Yoshimi Battles The Pink Robots (Warner Brothers)
Reviewed by Erick Mertz
The praise heaped upon the Flaming Lips last effort, The Soft Bulletin, heralded it as everything from a momentary masterpiece to a burgeoning classic. Writers from the underground to the mainstream presses reached deep into their collective thesauruses for every scrap of hyperbole that would aptly describe that modern rarity: the conquering rock album.
So where does that place current release Yoshimi Battles The Pink Robots?
The Oklahoma City born Flaming Lips have forever been experimenting with sounds and production techniques to capture their quirky artistic vision. Prior albums such as Transmissions from the Satellite Heart and Clouds Taste Metallic displayed shimmering moments and promise but ultimately lacked cohesion. A lyrical theme testing the philosophies of love and the accelerating universe, joined with a rock driven studio sound on The Soft Bulletin brought delight to critics and fans alike; it also brought the band another step closer to achieving that vision.
The songs on Yoshimi Battles The Pink Robots pick up where its predecessor left off. The album loosely tells the tale of a karate black belt who works in the city during the day and at night trains for battle against a legion of evil doing robots. Sound absurd? Maybe, but this cartoon premise is wrapped in layers of the "bigger" questions. The opening track "Fight Test" is a lovely pop jangle about the mystery of attaining manhood. "Ego Tripping At the Gates of Hell" questions linear time and the essence of a single moment. Ranging between a big rock thump and delicate electronic spaciness Yoshimi Battles The Pink Robots never once sounds redundant. Songs like "Approaching Pavonis Mons by Balloon (Utopia Plantia)" and "All We Have Is Now" require intent second and third listens, if only to capture all the layers present. Like a well-crafted symphony, Yoshimi Battles The Pink Robots is impossible to categorically define.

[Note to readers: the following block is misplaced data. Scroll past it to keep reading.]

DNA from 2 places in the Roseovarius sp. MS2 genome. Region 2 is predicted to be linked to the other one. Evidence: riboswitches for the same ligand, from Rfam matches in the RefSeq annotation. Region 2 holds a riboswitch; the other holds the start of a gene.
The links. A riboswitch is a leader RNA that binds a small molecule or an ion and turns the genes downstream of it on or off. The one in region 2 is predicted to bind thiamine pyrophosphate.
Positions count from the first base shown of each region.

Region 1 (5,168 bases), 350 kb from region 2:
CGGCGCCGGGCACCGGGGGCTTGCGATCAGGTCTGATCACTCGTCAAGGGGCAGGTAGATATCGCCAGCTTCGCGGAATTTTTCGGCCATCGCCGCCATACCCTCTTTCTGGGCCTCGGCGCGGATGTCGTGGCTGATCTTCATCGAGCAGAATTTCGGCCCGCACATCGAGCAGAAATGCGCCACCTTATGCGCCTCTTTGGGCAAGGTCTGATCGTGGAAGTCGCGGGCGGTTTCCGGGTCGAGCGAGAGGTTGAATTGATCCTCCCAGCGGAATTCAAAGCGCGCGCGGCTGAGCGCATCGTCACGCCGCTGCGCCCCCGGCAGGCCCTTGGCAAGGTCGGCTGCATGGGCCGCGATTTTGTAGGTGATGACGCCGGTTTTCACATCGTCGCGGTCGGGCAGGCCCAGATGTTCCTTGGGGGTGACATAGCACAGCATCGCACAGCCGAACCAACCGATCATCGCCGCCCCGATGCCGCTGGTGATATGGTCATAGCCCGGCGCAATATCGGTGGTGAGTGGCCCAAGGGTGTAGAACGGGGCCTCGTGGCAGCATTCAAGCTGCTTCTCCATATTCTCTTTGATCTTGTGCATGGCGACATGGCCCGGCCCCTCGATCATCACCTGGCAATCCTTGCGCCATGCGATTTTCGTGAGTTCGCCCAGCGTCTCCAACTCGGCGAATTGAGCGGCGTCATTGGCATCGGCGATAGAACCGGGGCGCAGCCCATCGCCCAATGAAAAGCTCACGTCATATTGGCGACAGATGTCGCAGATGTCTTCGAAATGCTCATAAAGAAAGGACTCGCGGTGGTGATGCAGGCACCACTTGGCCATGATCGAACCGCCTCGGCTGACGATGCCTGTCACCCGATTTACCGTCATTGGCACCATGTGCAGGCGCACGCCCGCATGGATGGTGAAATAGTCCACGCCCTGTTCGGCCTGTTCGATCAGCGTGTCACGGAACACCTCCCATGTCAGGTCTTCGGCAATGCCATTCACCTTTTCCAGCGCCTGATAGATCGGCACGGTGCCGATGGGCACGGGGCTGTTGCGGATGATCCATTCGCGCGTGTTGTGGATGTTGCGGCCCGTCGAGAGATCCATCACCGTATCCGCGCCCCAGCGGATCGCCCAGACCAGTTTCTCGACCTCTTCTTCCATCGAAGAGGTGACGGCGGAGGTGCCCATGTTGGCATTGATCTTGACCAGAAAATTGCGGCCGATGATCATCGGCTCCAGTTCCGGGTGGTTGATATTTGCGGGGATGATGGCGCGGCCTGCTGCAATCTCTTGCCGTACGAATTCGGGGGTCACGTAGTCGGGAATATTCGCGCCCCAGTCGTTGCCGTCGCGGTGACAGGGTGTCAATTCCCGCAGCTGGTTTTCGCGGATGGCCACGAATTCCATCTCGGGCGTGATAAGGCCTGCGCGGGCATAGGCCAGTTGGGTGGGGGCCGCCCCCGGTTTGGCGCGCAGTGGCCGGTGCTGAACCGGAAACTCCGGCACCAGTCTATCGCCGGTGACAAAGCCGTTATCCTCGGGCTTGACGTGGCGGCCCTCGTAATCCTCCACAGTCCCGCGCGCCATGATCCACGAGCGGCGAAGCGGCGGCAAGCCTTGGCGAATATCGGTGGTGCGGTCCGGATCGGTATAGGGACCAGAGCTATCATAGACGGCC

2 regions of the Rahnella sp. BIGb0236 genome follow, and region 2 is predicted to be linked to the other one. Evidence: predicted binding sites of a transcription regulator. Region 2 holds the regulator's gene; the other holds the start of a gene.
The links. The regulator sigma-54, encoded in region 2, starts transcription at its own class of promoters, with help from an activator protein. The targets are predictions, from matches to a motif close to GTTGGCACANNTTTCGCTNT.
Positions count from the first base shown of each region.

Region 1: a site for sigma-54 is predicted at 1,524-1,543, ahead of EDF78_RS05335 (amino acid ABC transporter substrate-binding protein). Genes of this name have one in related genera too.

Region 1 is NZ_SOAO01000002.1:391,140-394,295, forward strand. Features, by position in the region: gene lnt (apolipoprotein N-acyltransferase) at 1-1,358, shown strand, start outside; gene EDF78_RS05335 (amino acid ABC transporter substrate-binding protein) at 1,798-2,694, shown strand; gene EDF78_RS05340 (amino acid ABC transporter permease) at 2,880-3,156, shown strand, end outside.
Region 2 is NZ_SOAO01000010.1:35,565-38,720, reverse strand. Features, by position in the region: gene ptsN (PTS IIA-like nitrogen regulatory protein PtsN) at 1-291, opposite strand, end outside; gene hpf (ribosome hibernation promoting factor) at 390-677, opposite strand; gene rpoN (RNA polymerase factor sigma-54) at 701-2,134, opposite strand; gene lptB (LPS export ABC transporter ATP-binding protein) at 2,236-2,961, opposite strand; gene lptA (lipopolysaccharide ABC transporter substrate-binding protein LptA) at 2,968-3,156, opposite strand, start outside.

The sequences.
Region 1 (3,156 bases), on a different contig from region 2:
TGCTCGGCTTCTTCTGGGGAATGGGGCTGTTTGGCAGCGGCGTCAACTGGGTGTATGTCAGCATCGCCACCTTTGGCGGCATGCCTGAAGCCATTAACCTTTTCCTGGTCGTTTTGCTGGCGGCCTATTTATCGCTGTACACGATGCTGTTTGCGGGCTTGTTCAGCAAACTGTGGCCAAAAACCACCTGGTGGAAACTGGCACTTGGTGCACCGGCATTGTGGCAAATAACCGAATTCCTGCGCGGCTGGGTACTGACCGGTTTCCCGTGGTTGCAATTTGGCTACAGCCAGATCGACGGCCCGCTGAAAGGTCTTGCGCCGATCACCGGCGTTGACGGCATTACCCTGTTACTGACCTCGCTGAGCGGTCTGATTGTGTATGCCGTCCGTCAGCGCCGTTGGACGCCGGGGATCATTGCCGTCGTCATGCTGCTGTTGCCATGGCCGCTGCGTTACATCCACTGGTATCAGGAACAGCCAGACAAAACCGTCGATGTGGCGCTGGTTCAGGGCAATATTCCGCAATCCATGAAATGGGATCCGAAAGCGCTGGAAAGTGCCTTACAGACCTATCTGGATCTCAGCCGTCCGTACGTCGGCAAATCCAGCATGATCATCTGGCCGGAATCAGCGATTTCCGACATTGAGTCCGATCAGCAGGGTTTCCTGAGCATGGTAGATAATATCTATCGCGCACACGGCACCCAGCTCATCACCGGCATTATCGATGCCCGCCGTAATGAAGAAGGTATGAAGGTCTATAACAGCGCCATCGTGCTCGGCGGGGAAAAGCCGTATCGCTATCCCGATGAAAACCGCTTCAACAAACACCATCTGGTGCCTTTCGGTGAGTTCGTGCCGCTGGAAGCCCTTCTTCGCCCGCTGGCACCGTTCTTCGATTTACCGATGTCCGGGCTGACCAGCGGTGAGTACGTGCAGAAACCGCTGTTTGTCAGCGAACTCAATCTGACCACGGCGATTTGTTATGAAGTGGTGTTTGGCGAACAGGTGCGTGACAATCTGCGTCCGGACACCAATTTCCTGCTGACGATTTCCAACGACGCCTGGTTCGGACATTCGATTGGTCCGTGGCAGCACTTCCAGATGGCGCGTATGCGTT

Pulling all of these seemingly divergent elements together requires a careful hand, and that is more than present with the Flaming Lips and their producer/contributor Dave Fridmann. Eschewing the temptation to make a repeat of The Soft Bulletin, the band took it a daring step forward and created a ready companion. Yoshimi Battles The Pink Robots may lack the drive of a true single, such as previous offerings like "She Don't use Jelly" or "Waitin' for a Superman," but it really doesn't need it. No individual track is representative of the album as a whole, and that speaks volumes about what makes it such a rewarding listen.
Dare I dip into my own thesaurus and call it a triumph?
© 2002 - Erick Mertz